Results of a new scientific study published this week indicate that a significant portion of the deer population in Iowa could be infected with COVID, and that some of those positive deer cases may be a result of human transmission.
At least 75% of samples collected from 283 white-tailed deer in Iowa tested positive for SARS-CoV-2, according to the study.
The study’s authors conclude that the infected deer acquired the virus from deer-to-deer transmission, as well as from humans.
Scientists aren’t yet sure how Iowa’s deer population would have contracted the virus from humans, although genetic sequencing of the specimens analyzed contained markers indicating that the virus originated from people.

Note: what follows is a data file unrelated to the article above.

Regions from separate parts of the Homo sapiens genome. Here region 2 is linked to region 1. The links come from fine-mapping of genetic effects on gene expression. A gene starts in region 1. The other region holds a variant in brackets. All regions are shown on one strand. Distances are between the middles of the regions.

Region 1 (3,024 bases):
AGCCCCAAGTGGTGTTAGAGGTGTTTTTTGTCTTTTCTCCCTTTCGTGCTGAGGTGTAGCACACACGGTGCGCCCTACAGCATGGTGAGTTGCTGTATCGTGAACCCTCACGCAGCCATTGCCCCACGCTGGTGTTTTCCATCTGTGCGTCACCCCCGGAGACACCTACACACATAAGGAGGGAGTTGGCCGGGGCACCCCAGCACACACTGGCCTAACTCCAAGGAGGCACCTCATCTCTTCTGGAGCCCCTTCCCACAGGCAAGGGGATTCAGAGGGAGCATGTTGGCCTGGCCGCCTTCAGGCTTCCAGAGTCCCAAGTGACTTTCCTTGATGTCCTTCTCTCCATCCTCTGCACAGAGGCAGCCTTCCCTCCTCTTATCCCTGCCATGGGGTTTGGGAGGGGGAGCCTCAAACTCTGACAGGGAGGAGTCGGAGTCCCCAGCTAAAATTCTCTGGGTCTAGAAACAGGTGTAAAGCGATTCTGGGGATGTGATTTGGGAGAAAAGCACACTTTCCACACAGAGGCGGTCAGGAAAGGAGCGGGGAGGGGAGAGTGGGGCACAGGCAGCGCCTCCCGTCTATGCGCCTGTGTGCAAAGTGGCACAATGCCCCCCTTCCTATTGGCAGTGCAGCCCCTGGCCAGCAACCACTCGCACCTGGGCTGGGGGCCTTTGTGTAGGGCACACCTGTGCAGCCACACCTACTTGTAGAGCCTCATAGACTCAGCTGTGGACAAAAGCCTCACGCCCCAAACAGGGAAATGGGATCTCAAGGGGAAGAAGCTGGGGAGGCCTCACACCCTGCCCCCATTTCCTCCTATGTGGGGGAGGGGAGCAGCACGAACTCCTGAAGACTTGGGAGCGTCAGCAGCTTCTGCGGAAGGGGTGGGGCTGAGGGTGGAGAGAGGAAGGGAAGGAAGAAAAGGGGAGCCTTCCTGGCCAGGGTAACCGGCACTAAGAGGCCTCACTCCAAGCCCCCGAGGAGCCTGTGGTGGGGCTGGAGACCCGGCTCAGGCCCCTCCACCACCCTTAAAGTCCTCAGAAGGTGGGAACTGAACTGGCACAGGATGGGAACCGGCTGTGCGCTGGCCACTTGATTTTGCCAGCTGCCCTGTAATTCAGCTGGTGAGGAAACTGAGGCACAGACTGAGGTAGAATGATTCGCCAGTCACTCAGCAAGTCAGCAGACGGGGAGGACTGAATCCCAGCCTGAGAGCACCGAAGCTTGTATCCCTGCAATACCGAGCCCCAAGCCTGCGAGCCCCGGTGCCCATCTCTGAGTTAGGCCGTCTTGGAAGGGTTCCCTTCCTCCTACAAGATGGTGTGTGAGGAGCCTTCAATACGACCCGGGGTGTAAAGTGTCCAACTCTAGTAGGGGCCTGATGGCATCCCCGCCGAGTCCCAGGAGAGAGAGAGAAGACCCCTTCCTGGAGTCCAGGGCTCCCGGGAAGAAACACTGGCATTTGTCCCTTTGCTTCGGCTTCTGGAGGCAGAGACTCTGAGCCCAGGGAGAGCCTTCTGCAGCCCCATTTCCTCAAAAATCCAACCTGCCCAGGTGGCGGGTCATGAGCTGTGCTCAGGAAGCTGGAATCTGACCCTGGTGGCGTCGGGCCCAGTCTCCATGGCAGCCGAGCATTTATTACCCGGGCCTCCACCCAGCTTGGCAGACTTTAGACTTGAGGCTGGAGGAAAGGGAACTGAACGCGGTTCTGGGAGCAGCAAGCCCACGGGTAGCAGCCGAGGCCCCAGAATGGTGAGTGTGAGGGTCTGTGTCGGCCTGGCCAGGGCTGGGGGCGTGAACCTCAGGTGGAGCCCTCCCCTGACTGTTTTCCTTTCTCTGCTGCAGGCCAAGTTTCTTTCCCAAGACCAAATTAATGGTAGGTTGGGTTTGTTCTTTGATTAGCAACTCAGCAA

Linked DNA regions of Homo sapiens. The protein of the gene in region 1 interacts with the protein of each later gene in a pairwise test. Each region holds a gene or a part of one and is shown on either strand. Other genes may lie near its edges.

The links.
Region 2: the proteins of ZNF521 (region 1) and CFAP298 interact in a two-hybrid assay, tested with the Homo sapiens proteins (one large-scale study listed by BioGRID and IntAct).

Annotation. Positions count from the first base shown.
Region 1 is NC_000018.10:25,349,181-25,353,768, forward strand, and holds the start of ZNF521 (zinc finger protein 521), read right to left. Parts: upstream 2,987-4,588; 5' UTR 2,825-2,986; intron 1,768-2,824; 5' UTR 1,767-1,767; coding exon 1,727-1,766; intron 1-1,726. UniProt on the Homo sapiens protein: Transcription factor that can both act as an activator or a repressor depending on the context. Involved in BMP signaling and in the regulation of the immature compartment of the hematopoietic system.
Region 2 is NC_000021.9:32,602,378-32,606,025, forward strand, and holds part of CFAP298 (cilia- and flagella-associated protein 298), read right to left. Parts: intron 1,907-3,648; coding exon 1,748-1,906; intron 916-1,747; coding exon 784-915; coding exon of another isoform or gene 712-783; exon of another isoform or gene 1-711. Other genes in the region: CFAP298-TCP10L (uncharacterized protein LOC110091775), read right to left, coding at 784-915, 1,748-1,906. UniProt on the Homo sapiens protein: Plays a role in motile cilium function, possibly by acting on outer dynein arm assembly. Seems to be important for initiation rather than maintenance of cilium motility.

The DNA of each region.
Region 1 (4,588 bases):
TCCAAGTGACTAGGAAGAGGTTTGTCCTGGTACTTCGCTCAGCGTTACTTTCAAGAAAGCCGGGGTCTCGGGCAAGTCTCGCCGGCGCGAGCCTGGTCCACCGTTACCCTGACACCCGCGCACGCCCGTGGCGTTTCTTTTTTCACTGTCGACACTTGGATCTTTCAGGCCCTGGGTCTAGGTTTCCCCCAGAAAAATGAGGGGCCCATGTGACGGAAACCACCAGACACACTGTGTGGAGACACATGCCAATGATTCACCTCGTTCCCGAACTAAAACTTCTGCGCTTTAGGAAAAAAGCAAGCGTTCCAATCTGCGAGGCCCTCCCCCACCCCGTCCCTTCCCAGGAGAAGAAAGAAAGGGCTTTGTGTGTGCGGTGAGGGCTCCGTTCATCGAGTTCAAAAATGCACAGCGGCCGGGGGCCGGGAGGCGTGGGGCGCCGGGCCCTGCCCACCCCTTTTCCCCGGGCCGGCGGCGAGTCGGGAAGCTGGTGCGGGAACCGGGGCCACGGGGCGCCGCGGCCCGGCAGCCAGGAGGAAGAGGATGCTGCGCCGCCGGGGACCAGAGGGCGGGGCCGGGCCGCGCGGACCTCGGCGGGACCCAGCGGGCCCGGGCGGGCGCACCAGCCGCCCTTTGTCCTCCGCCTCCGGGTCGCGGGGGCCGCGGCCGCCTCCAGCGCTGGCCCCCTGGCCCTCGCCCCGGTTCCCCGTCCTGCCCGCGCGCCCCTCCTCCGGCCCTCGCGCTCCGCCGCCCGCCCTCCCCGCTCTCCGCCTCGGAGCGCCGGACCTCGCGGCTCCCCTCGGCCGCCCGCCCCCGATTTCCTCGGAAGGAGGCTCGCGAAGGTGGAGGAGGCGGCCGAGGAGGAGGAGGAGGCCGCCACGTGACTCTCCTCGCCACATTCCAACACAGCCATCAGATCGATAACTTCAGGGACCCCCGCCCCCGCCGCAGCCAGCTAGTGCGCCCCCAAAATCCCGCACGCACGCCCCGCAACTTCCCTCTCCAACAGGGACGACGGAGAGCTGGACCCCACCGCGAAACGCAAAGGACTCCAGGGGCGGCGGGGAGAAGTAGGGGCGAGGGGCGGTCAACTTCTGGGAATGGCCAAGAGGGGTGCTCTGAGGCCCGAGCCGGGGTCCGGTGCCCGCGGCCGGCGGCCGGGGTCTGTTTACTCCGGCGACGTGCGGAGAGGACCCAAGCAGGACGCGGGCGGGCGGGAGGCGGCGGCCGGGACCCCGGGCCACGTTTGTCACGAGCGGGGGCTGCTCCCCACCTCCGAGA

According to the study’s authors, “…human lineages strongly suggest multiple zooanthroponotic spillover events.”
With deer hunting season in neighboring Minnesota opening on Saturday, a new concern among researchers is that a mutated form of COVID could transmit from the animals back to people, although there is no evidence that deer can transmit the virus to humans.
“If deer can transmit the virus to humans, it’s a game changer,” Tony Goldberg, a veterinarian at the University of Wisconsin-Madison, told the New York Times. “To have a wildlife species become a reservoir after transmission from humans is very rare and unlucky, as if we needed more bad luck.”